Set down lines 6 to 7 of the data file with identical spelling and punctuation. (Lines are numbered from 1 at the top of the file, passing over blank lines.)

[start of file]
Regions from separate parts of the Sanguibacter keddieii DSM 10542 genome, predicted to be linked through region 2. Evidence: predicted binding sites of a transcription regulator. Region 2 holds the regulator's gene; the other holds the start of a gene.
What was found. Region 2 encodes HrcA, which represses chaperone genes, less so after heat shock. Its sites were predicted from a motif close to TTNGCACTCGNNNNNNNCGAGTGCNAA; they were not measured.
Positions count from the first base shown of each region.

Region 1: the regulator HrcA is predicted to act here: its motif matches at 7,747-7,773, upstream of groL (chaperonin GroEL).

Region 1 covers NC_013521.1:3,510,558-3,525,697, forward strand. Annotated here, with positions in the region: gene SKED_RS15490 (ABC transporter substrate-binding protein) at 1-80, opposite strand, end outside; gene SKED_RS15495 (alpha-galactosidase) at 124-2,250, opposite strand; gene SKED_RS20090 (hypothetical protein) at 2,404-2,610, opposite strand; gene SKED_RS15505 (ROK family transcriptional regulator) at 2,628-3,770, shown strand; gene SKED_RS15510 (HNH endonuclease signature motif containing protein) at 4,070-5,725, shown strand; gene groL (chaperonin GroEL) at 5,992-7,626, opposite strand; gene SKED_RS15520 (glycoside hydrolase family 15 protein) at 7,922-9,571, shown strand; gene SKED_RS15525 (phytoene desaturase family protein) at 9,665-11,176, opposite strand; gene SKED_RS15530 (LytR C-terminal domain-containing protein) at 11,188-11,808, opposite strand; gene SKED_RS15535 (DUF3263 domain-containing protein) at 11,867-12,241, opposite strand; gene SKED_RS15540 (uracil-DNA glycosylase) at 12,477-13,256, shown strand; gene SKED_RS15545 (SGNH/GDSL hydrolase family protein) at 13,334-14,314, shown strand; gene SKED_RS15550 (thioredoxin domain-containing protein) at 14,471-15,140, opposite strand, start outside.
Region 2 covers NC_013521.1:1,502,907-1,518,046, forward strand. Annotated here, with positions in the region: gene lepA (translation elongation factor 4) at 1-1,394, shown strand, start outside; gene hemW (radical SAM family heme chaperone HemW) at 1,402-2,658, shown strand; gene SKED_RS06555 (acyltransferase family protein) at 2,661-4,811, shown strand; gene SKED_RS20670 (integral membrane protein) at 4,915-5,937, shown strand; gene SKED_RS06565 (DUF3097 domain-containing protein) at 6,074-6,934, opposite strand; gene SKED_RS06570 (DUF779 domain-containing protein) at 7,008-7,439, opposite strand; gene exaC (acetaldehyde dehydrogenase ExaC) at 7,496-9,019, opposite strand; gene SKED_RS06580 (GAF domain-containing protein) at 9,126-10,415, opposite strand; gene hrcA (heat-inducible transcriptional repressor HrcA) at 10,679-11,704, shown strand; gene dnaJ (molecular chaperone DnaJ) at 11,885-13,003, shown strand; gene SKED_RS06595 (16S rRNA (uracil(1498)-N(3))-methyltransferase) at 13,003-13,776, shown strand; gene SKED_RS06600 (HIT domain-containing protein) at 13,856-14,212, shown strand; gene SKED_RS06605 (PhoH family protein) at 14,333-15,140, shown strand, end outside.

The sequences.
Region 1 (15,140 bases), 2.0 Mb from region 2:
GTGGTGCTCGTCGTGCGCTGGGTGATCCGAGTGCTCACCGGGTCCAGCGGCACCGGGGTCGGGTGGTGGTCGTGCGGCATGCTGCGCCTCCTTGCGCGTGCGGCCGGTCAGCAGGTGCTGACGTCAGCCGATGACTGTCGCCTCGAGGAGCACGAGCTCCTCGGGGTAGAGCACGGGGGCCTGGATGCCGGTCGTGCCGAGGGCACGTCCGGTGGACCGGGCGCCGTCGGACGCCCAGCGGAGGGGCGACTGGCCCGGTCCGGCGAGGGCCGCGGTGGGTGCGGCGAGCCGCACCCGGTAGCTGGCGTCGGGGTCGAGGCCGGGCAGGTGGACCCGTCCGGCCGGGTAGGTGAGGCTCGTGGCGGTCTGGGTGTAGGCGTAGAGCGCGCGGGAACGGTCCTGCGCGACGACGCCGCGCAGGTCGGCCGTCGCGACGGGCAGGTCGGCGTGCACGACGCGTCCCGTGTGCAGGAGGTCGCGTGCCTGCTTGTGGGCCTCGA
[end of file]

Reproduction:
Region 2 covers NC_013521.1:1,502,907-1,518,046, forward strand. Annotated here, with positions in the region: gene lepA (translation elongation factor 4) at 1-1,394, shown strand, start outside; gene hemW (radical SAM family heme chaperone HemW) at 1,402-2,658, shown strand; gene SKED_RS06555 (acyltransferase family protein) at 2,661-4,811, shown strand; gene SKED_RS20670 (integral membrane protein) at 4,915-5,937, shown strand; gene SKED_RS06565 (DUF3097 domain-containing protein) at 6,074-6,934, opposite strand; gene SKED_RS06570 (DUF779 domain-containing protein) at 7,008-7,439, opposite strand; gene exaC (acetaldehyde dehydrogenase ExaC) at 7,496-9,019, opposite strand; gene SKED_RS06580 (GAF domain-containing protein) at 9,126-10,415, opposite strand; gene hrcA (heat-inducible transcriptional repressor HrcA) at 10,679-11,704, shown strand; gene dnaJ (molecular chaperone DnaJ) at 11,885-13,003, shown strand; gene SKED_RS06595 (16S rRNA (uracil(1498)-N(3))-methyltransferase) at 13,003-13,776, shown strand; gene SKED_RS06600 (HIT domain-containing protein) at 13,856-14,212, shown strand; gene SKED_RS06605 (PhoH family protein) at 14,333-15,140, shown strand, end outside.

The sequences.